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In any given working environment, the lifetime and performance of components is influenced by the phenomena it will encounter, such as corrosion, wear, fatigue, thermal effects, etc. An optimal solution requires a deep understanding of the purpose and the environment to which the component will be exposed.

Whether on the surface or beyond, Oerlikon Metco provides economic solutions to enhance components’ lifetime, performance and reliability. The functional solutions here are some of the many where Oerlikon Metco’s application-tailored methodology has successfully solved the design challenges faced by our customers.

Benefit from Oerlikon Metco’s expertise in materials technology to solve challenges that go beyond the surface. We work with many industries to develop and provide materials that result in successful, optimized solutions for a range of industrial processes. The value of our capabilities to provide your material solutions include: A variety of processes we have to produce materials, so we can choose the best process for your application A highly experienced applications team ready to consult with you and thoroughly understand your needs  Our expert materials R&D team that will develop and prototype your solution Extensive in-house testing capabilities and even broader partnerships with research institutes and testing facilities

Biocompatibility

Biocompatibility is the ability of a material or component to be readily accepted by living tissue.

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Joining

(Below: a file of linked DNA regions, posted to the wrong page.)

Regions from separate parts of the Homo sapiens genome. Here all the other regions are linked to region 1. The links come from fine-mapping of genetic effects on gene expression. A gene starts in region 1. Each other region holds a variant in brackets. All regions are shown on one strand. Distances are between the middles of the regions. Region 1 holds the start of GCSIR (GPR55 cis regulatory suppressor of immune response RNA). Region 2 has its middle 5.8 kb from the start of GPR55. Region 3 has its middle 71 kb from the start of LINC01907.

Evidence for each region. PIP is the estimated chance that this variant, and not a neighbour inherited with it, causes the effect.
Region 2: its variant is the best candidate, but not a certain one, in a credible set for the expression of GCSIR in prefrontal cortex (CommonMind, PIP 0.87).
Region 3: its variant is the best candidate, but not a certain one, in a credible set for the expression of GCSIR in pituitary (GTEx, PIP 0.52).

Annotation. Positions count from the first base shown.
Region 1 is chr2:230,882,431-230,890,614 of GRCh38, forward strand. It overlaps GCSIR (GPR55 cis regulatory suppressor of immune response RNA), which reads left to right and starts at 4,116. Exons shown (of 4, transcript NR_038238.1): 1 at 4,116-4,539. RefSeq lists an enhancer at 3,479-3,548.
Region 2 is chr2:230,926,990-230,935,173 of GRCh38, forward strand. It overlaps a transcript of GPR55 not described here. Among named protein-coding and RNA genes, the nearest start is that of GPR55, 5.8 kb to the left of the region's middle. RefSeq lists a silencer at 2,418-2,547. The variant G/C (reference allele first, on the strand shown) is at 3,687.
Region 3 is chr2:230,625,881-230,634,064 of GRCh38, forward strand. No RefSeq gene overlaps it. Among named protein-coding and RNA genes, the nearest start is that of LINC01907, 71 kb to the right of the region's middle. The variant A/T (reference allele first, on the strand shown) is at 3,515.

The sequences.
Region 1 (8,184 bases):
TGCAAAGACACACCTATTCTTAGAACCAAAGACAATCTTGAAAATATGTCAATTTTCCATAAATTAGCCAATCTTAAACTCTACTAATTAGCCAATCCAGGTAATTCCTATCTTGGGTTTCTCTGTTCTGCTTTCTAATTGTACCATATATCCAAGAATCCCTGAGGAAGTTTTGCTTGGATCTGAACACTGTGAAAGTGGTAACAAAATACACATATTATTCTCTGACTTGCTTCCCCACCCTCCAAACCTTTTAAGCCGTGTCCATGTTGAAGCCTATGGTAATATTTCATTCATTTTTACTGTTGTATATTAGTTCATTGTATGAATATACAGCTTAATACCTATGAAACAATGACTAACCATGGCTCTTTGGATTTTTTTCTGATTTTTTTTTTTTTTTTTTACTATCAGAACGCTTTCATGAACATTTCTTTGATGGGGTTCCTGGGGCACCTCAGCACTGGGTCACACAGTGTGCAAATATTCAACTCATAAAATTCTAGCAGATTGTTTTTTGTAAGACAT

There are many different methods to join two or more sub-assemblies together. Brazing is one of the methods favored by industry. Brazing is a joining process wherein metals are bonded together using a filler metal that melts at a temperature (liquidus) greater than 450 °C (840 °F), but lower than the melting temperature of the base metal. Filler metals are generally alloys of silver (Ag), aluminum (Al), gold (Au), copper (Cu), cobalt (Co) or nickel (Ni). The advantages to brazing include:

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Metal / Ceramic Injection Molding (MIM / CIM)

MIM and CIM are very cost-effective fabrication processes to make large volumes of small parts, particularly those having complex geometries. The processes employ fine powders of metal (MIM) or ceramic (CIM) that are first mixed with a binder and then injected into molds that shape and solidify the parts. Post-molding processes remove the binder and densify the parts. This results in parts that have the strength and properties of traditionally manufactured counterparts at much lower cost.

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Hot Isostatic Pressing (HIP)

HIP has long been used as a method to densify parts fabricated by other means. However, the process is also very useful for the fabrication of near net shapes. This is known in the industry as Powder Metallurgy Hot Isostatic Pressing (PM HIP).

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Near-Net Shapes for Prototyping

Near-net shape technology can also be used for rapid prototyping. A coating is sprayed onto a male or female mandrel to the desired thickness. Upon release from the mandrel, final machining is performed. For prototypes, this alleviates the need for expensive investment molds and test pours.

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